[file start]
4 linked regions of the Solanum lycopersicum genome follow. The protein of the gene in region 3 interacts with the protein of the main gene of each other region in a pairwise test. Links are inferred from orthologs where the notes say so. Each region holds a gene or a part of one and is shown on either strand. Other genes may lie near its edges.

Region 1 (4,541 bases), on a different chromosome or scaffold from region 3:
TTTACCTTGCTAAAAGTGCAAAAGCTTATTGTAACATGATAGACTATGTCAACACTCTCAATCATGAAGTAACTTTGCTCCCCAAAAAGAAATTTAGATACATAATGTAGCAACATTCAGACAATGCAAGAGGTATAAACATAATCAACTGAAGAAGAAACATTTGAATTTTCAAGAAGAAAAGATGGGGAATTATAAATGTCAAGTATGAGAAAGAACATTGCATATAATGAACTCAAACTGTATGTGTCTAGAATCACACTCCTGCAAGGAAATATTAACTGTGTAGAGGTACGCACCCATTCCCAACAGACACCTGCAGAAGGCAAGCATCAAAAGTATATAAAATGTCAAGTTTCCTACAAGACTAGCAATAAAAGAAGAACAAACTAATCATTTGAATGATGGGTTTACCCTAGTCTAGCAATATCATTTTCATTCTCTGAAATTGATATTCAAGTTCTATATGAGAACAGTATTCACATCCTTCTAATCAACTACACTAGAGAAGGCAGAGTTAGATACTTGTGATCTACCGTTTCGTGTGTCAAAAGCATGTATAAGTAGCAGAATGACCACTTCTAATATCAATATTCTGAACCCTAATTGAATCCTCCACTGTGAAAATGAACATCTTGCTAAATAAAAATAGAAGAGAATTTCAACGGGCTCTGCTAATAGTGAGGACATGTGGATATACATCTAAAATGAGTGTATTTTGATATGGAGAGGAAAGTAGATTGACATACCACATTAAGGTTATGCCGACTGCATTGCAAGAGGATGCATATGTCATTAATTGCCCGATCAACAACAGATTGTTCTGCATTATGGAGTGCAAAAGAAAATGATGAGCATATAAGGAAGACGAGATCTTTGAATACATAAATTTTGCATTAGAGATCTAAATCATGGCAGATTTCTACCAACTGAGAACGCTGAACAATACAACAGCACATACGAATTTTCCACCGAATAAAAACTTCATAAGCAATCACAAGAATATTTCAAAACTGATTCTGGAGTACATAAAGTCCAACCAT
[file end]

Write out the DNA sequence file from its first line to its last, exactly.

4 linked regions of the Solanum lycopersicum genome follow. The protein of the gene in region 3 interacts with the protein of the main gene of each other region in a pairwise test. Links are inferred from orthologs where the notes say so. Each region holds a gene or a part of one and is shown on either strand. Other genes may lie near its edges.

Region 1 (4,541 bases), on a different chromosome or scaffold from region 3:
TTTACCTTGCTAAAAGTGCAAAAGCTTATTGTAACATGATAGACTATGTCAACACTCTCAATCATGAAGTAACTTTGCTCCCCAAAAAGAAATTTAGATACATAATGTAGCAACATTCAGACAATGCAAGAGGTATAAACATAATCAACTGAAGAAGAAACATTTGAATTTTCAAGAAGAAAAGATGGGGAATTATAAATGTCAAGTATGAGAAAGAACATTGCATATAATGAACTCAAACTGTATGTGTCTAGAATCACACTCCTGCAAGGAAATATTAACTGTGTAGAGGTACGCACCCATTCCCAACAGACACCTGCAGAAGGCAAGCATCAAAAGTATATAAAATGTCAAGTTTCCTACAAGACTAGCAATAAAAGAAGAACAAACTAATCATTTGAATGATGGGTTTACCCTAGTCTAGCAATATCATTTTCATTCTCTGAAATTGATATTCAAGTTCTATATGAGAACAGTATTCACATCCTTCTAATCAACTACACTAGAGAAGGCAGAGTTAGATACTTGTGATCTACCGTTTCGTGTGTCAAAAGCATGTATAAGTAGCAGAATGACCACTTCTAATATCAATATTCTGAACCCTAATTGAATCCTCCACTGTGAAAATGAACATCTTGCTAAATAAAAATAGAAGAGAATTTCAACGGGCTCTGCTAATAGTGAGGACATGTGGATATACATCTAAAATGAGTGTATTTTGATATGGAGAGGAAAGTAGATTGACATACCACATTAAGGTTATGCCGACTGCATTGCAAGAGGATGCATATGTCATTAATTGCCCGATCAACAACAGATTGTTCTGCATTATGGAGTGCAAAAGAAAATGATGAGCATATAAGGAAGACGAGATCTTTGAATACATAAATTTTGCATTAGAGATCTAAATCATGGCAGATTTCTACCAACTGAGAACGCTGAACAATACAACAGCACATACGAATTTTCCACCGAATAAAAACTTCATAAGCAATCACAAGAATATTTCAAAACTGATTCTGGAGTACATAAAGTCCAACCAT